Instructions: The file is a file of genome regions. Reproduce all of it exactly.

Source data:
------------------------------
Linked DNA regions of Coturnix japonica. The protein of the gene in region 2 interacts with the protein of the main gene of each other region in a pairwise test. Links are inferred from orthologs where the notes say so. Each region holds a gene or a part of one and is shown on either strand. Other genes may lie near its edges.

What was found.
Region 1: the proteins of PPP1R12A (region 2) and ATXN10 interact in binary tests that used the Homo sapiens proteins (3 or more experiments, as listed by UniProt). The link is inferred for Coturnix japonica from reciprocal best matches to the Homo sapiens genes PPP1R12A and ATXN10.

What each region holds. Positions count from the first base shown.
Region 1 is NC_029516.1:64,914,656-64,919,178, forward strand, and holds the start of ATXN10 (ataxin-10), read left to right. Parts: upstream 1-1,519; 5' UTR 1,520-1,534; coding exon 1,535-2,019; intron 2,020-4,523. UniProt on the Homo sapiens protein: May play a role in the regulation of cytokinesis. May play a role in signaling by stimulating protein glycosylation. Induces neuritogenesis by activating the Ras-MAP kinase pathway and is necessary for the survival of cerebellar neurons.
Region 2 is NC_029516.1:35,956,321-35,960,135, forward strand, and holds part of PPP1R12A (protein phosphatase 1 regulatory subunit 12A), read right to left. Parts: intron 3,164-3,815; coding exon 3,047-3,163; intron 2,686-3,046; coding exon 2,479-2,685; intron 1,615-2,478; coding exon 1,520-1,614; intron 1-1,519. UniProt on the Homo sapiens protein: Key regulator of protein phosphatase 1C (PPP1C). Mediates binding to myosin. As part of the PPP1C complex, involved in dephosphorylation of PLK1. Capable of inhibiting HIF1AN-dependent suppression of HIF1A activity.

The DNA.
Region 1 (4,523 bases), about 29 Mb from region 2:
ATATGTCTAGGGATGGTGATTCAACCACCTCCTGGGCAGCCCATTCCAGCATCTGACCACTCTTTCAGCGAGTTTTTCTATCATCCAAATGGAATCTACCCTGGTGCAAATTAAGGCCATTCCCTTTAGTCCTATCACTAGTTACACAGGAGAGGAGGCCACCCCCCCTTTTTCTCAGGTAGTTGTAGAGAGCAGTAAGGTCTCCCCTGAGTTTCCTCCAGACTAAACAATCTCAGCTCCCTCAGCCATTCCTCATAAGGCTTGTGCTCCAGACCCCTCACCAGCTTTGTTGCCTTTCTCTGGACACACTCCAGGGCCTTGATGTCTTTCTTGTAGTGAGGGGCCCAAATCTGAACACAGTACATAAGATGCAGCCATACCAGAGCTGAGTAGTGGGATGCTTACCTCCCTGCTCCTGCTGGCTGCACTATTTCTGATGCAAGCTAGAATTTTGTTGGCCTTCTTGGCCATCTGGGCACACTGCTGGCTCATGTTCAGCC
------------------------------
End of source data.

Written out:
Linked DNA regions of Coturnix japonica. The protein of the gene in region 2 interacts with the protein of the main gene of each other region in a pairwise test. Links are inferred from orthologs where the notes say so. Each region holds a gene or a part of one and is shown on either strand. Other genes may lie near its edges.

What was found.
Region 1: the proteins of PPP1R12A (region 2) and ATXN10 interact in binary tests that used the Homo sapiens proteins (3 or more experiments, as listed by UniProt). The link is inferred for Coturnix japonica from reciprocal best matches to the Homo sapiens genes PPP1R12A and ATXN10.

What each region holds. Positions count from the first base shown.
Region 1 is NC_029516.1:64,914,656-64,919,178, forward strand, and holds the start of ATXN10 (ataxin-10), read left to right. Parts: upstream 1-1,519; 5' UTR 1,520-1,534; coding exon 1,535-2,019; intron 2,020-4,523. UniProt on the Homo sapiens protein: May play a role in the regulation of cytokinesis. May play a role in signaling by stimulating protein glycosylation. Induces neuritogenesis by activating the Ras-MAP kinase pathway and is necessary for the survival of cerebellar neurons.
Region 2 is NC_029516.1:35,956,321-35,960,135, forward strand, and holds part of PPP1R12A (protein phosphatase 1 regulatory subunit 12A), read right to left. Parts: intron 3,164-3,815; coding exon 3,047-3,163; intron 2,686-3,046; coding exon 2,479-2,685; intron 1,615-2,478; coding exon 1,520-1,614; intron 1-1,519. UniProt on the Homo sapiens protein: Key regulator of protein phosphatase 1C (PPP1C). Mediates binding to myosin. As part of the PPP1C complex, involved in dephosphorylation of PLK1. Capable of inhibiting HIF1AN-dependent suppression of HIF1A activity.

The DNA.
Region 1 (4,523 bases), about 29 Mb from region 2:
ATATGTCTAGGGATGGTGATTCAACCACCTCCTGGGCAGCCCATTCCAGCATCTGACCACTCTTTCAGCGAGTTTTTCTATCATCCAAATGGAATCTACCCTGGTGCAAATTAAGGCCATTCCCTTTAGTCCTATCACTAGTTACACAGGAGAGGAGGCCACCCCCCCTTTTTCTCAGGTAGTTGTAGAGAGCAGTAAGGTCTCCCCTGAGTTTCCTCCAGACTAAACAATCTCAGCTCCCTCAGCCATTCCTCATAAGGCTTGTGCTCCAGACCCCTCACCAGCTTTGTTGCCTTTCTCTGGACACACTCCAGGGCCTTGATGTCTTTCTTGTAGTGAGGGGCCCAAATCTGAACACAGTACATAAGATGCAGCCATACCAGAGCTGAGTAGTGGGATGCTTACCTCCCTGCTCCTGCTGGCTGCACTATTTCTGATGCAAGCTAGAATTTTGTTGGCCTTCTTGGCCATCTGGGCACACTGCTGGCTCATGTTCAGCC